Dominic established new communities in Spain and was honored by the pope by being given the title of The Pope’s Theologian, a post which has been filled by Dominicans since the death of Dominic in 1221. With the passage of time, however, some of Dominic’s spiritual sons forgot the lessons of gentleness and persuasion by words only and began to favor more forcible means. The tortures were less for the soul of the individual being tormented than for the example to those outside the torture chamber. This was the Pope’s inquisition and targeted not only Albigensians but other groups such as Muslims and Jews.
Violence for the sake of conversion is never a really good idea. People tend to resist being forced to do anything, especially something as personal as changing their religion. Even conversion in the face of danger is not considered a true conversion, and people who used that way to trying to save their lives and the lives of their families often found themselves in the same predicament as if they had never converted at all.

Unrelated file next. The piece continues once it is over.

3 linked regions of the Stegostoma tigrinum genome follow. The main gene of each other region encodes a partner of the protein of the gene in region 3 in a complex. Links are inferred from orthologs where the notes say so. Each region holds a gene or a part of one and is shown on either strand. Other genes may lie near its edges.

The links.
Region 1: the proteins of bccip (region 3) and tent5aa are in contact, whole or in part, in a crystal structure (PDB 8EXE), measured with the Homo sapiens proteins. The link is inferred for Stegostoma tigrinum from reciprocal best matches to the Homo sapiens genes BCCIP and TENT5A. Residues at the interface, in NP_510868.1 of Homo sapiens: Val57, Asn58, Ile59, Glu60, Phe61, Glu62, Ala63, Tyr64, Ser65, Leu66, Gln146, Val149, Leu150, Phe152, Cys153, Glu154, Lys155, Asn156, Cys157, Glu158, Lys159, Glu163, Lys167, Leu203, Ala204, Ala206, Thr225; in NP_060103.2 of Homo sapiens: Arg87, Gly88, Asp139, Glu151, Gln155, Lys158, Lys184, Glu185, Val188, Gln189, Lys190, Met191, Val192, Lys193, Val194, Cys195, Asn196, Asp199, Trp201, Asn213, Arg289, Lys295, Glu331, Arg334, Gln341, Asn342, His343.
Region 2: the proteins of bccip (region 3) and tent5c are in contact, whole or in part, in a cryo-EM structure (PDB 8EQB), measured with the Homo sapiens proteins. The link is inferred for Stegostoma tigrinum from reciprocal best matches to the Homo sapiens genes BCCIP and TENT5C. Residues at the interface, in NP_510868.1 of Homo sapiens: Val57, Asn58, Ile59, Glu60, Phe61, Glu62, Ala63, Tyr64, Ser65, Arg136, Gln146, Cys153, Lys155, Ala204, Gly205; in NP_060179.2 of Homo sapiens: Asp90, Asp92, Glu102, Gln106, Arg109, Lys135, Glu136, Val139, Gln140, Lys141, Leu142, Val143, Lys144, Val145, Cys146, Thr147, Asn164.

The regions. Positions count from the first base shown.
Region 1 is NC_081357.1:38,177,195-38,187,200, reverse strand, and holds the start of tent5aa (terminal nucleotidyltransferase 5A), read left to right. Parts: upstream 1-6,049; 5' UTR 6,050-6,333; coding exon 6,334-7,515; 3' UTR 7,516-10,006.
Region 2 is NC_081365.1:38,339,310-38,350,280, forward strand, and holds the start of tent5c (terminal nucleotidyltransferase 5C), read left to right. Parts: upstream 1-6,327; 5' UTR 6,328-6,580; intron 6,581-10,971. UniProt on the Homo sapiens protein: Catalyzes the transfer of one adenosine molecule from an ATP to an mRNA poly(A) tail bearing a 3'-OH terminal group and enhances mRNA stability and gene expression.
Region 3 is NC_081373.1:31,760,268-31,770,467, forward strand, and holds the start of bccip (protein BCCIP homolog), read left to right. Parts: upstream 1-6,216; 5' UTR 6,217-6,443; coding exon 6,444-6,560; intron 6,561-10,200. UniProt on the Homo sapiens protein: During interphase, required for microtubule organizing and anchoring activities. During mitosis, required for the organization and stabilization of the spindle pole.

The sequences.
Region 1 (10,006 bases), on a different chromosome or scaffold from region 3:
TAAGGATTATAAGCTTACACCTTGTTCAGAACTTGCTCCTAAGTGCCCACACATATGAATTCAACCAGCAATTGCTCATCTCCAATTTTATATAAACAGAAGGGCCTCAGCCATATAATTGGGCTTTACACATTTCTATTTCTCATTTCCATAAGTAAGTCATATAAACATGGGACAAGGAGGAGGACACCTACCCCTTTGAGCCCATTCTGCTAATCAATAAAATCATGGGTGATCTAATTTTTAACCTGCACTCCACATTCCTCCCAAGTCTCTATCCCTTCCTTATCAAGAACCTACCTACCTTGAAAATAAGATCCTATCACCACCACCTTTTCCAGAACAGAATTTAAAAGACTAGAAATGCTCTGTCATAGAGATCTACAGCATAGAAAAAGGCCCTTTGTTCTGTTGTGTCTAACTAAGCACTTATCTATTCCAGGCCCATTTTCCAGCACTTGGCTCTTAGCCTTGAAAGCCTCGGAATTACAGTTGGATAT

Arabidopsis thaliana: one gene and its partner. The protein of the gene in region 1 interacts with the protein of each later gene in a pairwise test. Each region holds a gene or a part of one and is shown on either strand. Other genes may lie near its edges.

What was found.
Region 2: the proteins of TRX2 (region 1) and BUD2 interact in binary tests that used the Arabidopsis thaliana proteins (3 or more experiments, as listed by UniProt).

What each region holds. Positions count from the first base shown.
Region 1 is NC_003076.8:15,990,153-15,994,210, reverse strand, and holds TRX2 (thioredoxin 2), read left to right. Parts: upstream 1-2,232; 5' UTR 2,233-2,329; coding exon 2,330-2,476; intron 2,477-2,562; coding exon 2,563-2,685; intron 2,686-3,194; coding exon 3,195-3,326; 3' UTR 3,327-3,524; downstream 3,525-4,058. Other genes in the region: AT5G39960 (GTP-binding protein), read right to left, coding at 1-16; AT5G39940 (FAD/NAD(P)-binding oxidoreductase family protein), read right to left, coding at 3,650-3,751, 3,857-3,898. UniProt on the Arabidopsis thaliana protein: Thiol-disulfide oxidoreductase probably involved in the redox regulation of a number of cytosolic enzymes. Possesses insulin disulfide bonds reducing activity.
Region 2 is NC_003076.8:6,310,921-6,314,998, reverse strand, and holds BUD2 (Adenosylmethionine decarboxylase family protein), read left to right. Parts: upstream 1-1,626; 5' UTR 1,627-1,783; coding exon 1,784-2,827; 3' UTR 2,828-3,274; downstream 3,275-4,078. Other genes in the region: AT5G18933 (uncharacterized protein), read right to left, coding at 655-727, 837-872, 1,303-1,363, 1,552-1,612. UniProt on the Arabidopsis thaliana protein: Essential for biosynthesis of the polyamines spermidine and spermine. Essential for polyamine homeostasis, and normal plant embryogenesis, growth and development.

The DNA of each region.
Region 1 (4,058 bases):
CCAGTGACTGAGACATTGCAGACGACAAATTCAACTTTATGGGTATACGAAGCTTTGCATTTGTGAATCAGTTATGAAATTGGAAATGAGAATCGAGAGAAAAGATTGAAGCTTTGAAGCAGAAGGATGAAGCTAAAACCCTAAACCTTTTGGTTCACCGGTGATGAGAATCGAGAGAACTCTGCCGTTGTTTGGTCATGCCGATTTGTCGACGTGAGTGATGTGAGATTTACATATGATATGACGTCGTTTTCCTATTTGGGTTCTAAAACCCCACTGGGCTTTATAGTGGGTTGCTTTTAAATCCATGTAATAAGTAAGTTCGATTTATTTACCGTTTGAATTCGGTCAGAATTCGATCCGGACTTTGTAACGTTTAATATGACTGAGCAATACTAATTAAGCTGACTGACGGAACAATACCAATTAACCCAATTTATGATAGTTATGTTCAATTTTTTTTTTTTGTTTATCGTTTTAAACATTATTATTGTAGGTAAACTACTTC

Persuasion gives the opportunity to witness what a change of life can mean. There’s truth in the old proverb, “You can catch more flies with honey than you can with vinegar.” Perhaps Dominic never heard that truism, but he seemed to use it as his model of evangelism.
There are many times in our lives where we are told what to do and know we have no recourse. It is a very hard thing to accept, and, as the Monty Python skit put it, “Nobody expects the Spanish Inquisition!” Inquisition was not a new thing, just perhaps a new name for the process.